The Independent Traveler
Transitions Abroad at 25
The editor reflects upon a “new kind of travel magazine,” one that would “provide the nontouring traveler with an up-to-date review of educational travel and study abroad.”
Dipika Kohli invites you to come enjoy the arts at her home in County Cork, Ireland.
Sarah Andrews describes the wonders of Spains Parks and Nature Reserves.
Owen Carmichael details the wine, the food, and the festivals of South Australia’s Barossa.
Barbara Lokach has all the information on this summer’s Holiday Courses in Britain.
Kylie Ladd tells you how to get ready for the Edinburgh Festival.
Nicole Rosenleaf Ritter has gone to school in Tuscany to learn Culture Through Cuisine.
Anne Woodyard says do as the Romans: Enjoy Rome on Foot.
Iceland on the Cheap? Lowana Veal has lived there long enough to know it’s possible.
Joan Huyser-Honig on the delights of Micronesian Homestays.
Alternative Travel Guides
Ron Mader tells what’s doing in the International Year of Ecotourism.
Back Door Travel
Rick Steves shows how Travel with Teens in Europe can be both educational and fun and Rick picks the Top Kids’ Sights in Europe.
Europe’s Book Towns
Vacation Special for Readers
Susan Richardson travels to three European “book towns”—Hay-on-Wye in Wales, Fjaerland in Norway, and Montolieu in France—where the opening of secondhand and antiquarian bookshops has transformed the local economies. A great vacation itinerary for readers.
Lavinia Spalding has all the details on how to find a job easily in the New South Korea .
Plus Dave Abernathy on Teaching in Thailand
Alec Corday explains why in the Dominican Republic Expat Teens Have No Regrets.
Martin Jenkins on Living in Jakarta
Daniel Yee on Living in Japan.
Alternative Travel 2002 Program Directory
Hundreds of options from Africa to Venezuela: Stay on an organic farm in Australia; learn French, Spanish, Portuguese, or Italian in country while you also study cooking, painting, drawing, and photography; view the albatross and other ocean-going birds off the coast of New Zealand; study classic theater in Greece; learn Spanish while volunteering in Costa Rica . . . cultural and educational vacations worldwide.
- Stanford Univ. student Johana Schwartz, leads off this section of student program participant reports with a carefully detailed description of her experience as a student with a disability at Trinity College in Dublin.
- Beth Ocrant adds her own experience on how a disability does not prevent study abroad.
- Other winners: Lisa Sholk (Study in Australia),
- Carrie O’Malley (Study in London),
- Chad Brewer (IAESTE Exchange),
- Kenyon Whitehead (Florence and Prague),
- Bruce Myint (Sports and Study Abroad),
- Peter Burnside (Marine Life in Jamaica),
- Steve Coyle (IT Study in Malaysia).
Study Abroad Adviser
In The Returned Student and the Study Abroad Office Cheryl B. Lochner-Wright explains the mutual benefits.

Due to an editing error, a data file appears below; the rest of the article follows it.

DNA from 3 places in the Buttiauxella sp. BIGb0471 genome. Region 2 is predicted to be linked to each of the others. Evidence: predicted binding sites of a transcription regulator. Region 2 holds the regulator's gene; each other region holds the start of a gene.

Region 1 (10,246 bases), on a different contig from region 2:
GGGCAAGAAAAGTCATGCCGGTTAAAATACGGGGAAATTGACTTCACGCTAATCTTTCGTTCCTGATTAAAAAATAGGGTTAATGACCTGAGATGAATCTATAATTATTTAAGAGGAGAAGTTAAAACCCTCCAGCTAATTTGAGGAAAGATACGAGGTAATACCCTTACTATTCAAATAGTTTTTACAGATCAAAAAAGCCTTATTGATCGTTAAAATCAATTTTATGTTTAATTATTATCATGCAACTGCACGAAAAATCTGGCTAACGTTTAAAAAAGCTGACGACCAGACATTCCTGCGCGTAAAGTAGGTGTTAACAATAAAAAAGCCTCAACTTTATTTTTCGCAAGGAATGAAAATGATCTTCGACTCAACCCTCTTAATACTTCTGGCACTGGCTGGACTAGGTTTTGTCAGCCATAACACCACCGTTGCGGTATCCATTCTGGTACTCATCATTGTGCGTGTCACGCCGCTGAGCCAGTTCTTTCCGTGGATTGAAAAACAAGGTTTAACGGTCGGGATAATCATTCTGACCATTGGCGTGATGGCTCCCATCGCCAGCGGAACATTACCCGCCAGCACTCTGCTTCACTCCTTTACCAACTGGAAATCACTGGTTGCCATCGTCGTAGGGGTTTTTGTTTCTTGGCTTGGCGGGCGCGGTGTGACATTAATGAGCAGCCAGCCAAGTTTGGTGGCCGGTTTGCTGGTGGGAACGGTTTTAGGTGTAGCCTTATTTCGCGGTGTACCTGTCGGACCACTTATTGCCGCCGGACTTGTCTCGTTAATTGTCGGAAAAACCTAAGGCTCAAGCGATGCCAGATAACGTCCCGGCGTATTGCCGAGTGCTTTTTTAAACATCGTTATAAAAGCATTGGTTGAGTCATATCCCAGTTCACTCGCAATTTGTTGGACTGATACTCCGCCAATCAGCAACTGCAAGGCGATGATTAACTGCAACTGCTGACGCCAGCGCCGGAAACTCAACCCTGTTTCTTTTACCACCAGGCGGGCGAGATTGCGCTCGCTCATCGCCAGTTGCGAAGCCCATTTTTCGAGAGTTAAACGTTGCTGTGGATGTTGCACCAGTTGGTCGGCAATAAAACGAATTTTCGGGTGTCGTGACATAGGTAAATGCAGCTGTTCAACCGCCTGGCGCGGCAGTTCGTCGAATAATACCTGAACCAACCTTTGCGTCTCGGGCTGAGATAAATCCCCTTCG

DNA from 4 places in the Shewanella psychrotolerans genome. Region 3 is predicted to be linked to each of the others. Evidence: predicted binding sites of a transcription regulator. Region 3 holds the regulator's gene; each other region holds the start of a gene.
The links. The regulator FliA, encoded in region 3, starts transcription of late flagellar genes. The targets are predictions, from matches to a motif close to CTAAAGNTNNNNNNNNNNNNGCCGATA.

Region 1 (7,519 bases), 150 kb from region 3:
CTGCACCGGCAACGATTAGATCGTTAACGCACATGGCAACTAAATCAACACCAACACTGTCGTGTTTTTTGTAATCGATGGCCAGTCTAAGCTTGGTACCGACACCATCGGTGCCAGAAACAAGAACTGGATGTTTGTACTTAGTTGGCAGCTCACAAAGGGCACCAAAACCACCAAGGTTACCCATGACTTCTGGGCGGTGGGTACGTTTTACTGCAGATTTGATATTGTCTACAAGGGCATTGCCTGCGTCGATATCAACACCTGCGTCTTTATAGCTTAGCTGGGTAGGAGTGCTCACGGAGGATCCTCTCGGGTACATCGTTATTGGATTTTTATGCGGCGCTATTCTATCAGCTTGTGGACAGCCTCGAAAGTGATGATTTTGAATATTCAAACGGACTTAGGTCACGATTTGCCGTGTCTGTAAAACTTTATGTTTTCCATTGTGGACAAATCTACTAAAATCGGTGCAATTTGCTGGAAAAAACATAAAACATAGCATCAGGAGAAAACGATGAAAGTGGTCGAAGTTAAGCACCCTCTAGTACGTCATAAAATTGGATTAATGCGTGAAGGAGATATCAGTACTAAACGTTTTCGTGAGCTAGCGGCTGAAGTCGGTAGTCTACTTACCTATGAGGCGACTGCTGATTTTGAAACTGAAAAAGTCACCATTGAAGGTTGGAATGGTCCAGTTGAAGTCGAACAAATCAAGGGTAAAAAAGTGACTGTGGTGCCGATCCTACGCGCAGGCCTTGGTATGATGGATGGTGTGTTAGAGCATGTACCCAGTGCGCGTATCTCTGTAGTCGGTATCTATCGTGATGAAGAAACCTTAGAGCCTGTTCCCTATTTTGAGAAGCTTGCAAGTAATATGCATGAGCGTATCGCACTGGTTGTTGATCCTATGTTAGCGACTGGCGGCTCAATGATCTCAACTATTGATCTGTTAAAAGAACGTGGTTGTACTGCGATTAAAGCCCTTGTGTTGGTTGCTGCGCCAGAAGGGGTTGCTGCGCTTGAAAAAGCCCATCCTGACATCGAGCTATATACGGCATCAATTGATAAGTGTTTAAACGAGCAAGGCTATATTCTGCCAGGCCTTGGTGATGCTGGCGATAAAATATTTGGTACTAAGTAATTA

Stacey Bolton and Susan Lochner provide a student perspective on helping out in the office.
Study abroad is not a commodity and students shouldn’t behave like consumers, argues Tom Millington in Consumers Study Abroad.
From the Editor
Last time I talked here about the increasing number of high school and college students going abroad to study and America's increased interest in the rest of the world after the September 11 attacks. More good news: The American Council on Education (ACE) has released the results of two national surveys, one of Americans 18 years and older and another of high school seniors who were about to enter a 4-year college or university. The purpose was to measure the degree of international experience, attitudes toward international education, and, in the case of students, expectations about participating in international activities in college or university.
Both groups reported significantly increased amounts of international experience and knowledge in comparison with past surveys. Over 90 percent of the public believes international education will be important to the careers of youth, and nearly half (48 percent) of the students said they hoped to take part in a study abroad program. The present figure is closer to 3 percent. Most students can't afford it.
Much as the response to Sputnik made it possible for my wife and I and thousands of others to finish our education and study abroad, so may the response to the attacks of September 11 affect this generation. At the end of 2001, House-Senate conferees, led by Rep. David Obey (D-WI), agreed to an historical funding increase of $20.5 million, or 26 percent, for international education and foreign language studies.
Of all the international experience variables examined in the ACE study, travel abroad showed the greatest positive impact on international knowledge. The next most important factor was education. Obviously, what the world needs is more educated travelers! Please subscribe or renew. Use the cards between pages 32-33, one of which is our own survey form. Thanks and happy transitions.
|Editor and Publisher
Dr. Clay A. Hubbs
International Education Editors
Barbara Burn, William Hoffa, William Nolting
Dianne Brause (Socially Responsible Travel)
Cynthia Harriman (Family)
Deborah McLaren (Ecotourism)
Kent St. John (Independent Travel)
Susan Sygall (Disability Travel)
Christine Victorino (Volunteering)
Kathy Widing (Travel Books).
Printing Publishers Press
Lebanon Junction, KY